Hypothesis Testing

Statistical vs. Machine learning Hypothesis

Even though most of the concepts we will cover in this article are predominantly statistical, it is important to understand how the term hypothesis is perceived from either a purely statistical or machine learning perspective.

Steps to test a hypothesis

A hypothesis test evaluates two statements about a population. The statements are mutually exclusive. The test concludes which statement best reflects the sample data. A hypothesis test helps us determine the statistical significance of a finding.

Establish hypotheses

The first step in testing a hypothesis is first defining the hypothesis. This is done by establishing both a null and alternative hypothesis. A null hypothesis can be thought of as a statement claiming no relationship between two measured events. It is an assumption made, which may be based on domain experience.

Significance Level

  • It’s the degree of significance within which we accept or reject the null hypothesis. 100% accuracy is not possible for accepting or rejecting a hypothesis, therefore we select a level of significance that is usually 5%.
  • This is usually denoted with alpha and generally, it is 0.05 or 5%, which suggests your output ought to be 95% confident to present a similar kind of result in each sample.
  • Type I error: When we reject the null hypothesis, though that hypothesis was true. Type I error is denoted by alpha. In hypothesis testing, the normal curve that represents the critical region is known as the alpha region.
  • Type II error: When we accept the null hypothesis but it is false. Type II error is denoted by beta. In hypothesis testing, the normal curve that represents the acceptance region is known as the beta region.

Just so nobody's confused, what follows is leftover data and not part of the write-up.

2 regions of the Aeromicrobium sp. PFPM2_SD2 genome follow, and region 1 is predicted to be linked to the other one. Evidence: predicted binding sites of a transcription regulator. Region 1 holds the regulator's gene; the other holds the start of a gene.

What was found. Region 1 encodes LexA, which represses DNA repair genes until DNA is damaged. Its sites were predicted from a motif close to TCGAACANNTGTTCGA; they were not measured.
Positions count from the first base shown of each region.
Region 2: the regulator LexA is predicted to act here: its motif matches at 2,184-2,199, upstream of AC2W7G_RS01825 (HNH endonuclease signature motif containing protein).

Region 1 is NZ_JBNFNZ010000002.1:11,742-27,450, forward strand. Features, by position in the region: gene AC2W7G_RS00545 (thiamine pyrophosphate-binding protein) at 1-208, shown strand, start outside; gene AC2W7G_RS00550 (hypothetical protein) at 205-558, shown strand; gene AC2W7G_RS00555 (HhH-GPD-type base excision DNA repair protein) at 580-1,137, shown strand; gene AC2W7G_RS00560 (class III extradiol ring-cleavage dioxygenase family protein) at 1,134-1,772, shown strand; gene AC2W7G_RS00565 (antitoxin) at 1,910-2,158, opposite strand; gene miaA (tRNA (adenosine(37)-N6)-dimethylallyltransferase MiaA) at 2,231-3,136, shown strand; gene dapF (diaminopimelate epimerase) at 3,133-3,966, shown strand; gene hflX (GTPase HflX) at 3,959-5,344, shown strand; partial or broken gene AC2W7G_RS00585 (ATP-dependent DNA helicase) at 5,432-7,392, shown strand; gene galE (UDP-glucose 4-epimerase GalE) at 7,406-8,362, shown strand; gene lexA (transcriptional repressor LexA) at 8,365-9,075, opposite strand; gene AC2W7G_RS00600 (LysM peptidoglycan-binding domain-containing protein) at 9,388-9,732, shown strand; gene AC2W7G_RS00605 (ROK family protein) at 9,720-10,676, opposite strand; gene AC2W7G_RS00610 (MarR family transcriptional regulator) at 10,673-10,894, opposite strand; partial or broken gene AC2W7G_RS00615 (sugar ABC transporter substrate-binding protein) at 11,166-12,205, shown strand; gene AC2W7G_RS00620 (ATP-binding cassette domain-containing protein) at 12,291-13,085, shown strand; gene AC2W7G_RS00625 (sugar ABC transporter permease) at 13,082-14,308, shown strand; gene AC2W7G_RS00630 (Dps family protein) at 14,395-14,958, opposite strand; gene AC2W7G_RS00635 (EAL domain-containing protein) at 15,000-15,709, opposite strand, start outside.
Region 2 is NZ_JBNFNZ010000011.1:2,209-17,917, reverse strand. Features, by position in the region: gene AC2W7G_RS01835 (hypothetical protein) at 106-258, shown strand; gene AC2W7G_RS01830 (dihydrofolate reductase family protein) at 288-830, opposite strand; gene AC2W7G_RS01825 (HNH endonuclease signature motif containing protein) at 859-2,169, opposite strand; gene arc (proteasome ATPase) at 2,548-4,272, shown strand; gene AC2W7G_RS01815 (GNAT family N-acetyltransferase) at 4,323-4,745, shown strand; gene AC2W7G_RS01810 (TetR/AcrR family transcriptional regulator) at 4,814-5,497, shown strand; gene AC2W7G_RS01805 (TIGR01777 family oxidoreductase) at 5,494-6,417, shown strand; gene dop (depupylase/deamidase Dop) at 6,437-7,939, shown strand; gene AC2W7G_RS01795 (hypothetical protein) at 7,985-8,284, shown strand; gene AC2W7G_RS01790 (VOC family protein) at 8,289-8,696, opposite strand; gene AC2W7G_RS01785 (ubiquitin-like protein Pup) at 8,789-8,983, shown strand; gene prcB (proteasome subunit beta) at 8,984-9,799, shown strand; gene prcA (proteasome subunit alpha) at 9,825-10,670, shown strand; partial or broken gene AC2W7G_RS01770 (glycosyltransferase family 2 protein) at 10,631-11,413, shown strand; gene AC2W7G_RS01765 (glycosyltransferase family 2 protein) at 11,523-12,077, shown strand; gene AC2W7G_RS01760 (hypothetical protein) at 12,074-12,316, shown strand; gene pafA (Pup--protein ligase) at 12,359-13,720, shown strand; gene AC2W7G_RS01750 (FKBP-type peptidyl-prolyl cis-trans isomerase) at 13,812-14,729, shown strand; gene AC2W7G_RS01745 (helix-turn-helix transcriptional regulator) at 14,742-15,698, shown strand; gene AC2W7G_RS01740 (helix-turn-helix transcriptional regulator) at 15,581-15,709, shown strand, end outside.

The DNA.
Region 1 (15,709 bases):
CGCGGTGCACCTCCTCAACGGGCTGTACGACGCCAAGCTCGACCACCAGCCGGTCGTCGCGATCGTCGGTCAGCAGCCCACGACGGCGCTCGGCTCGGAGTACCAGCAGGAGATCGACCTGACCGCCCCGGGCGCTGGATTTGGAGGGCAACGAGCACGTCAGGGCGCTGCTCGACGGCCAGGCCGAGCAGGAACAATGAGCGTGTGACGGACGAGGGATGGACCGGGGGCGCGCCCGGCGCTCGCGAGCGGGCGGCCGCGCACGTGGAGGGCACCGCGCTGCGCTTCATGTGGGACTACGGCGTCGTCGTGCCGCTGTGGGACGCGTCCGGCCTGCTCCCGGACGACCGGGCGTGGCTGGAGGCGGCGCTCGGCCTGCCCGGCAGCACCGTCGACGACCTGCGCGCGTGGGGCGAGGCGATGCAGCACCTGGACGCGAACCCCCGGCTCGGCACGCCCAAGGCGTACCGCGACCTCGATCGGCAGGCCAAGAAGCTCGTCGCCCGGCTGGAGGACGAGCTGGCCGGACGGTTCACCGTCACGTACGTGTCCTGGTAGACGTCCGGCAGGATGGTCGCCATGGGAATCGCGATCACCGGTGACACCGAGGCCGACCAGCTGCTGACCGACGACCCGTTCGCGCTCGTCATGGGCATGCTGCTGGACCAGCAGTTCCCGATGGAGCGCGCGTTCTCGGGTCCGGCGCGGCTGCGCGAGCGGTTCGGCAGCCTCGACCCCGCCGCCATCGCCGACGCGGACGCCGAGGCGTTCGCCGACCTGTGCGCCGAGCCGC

The P-value or calculated probability is the probability of finding the observed or more extreme results when the null hypothesis (H 0) of a study question is true — the definition of ‘extreme’ depends on how the hypothesis is being tested.


The t-test is defined as the statistical test that examines whether the population means of two samples greatly differ from one another, using t-distribution which is used when the standard deviation is not known and the sample size is small. It is a tool to analyze whether the two samples are drawn from the same population.


Analysis of variance (ANOVA) can be defined as the statistical technique which is used to check if the means of two or more groups are significantly different from each other by analyzing variance. ANOVA checks the impact of one or more factors by comparing the means of various samples.

Types of ANOVA

1. One-way ANOVA

One-way ANOVA is a hypothesis test within which only one categorical variable or single factor is taken into consideration. With the help of F-distribution, it enables us to compare the means of three or more samples. The Null hypothesis (H 0) is the equity in all population means while an Alternative hypothesis is a difference in at least one mean.

2. Two-way ANOVA

Two-way ANOVA examines the result of two independent factors on a dependent variable. It also studies the inter-relationship between independent variables influencing the values of the dependent variable, if any.

Compare p-value to the significance level to retain or reject the null hypothesis

To know whether to keep or reject the null hypothesis, we can compare our significance level to the p-value. Let’s assume our significance level is 5% (or 0.05). The smaller the p-value, the greater the evidence is favoring the alternative hypothesis.



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Sunilkumar Prajapati

Sunilkumar Prajapati

Data Science enthusiast | Machine Learning | Deep Learning | Data Analyst | Software Support Engineer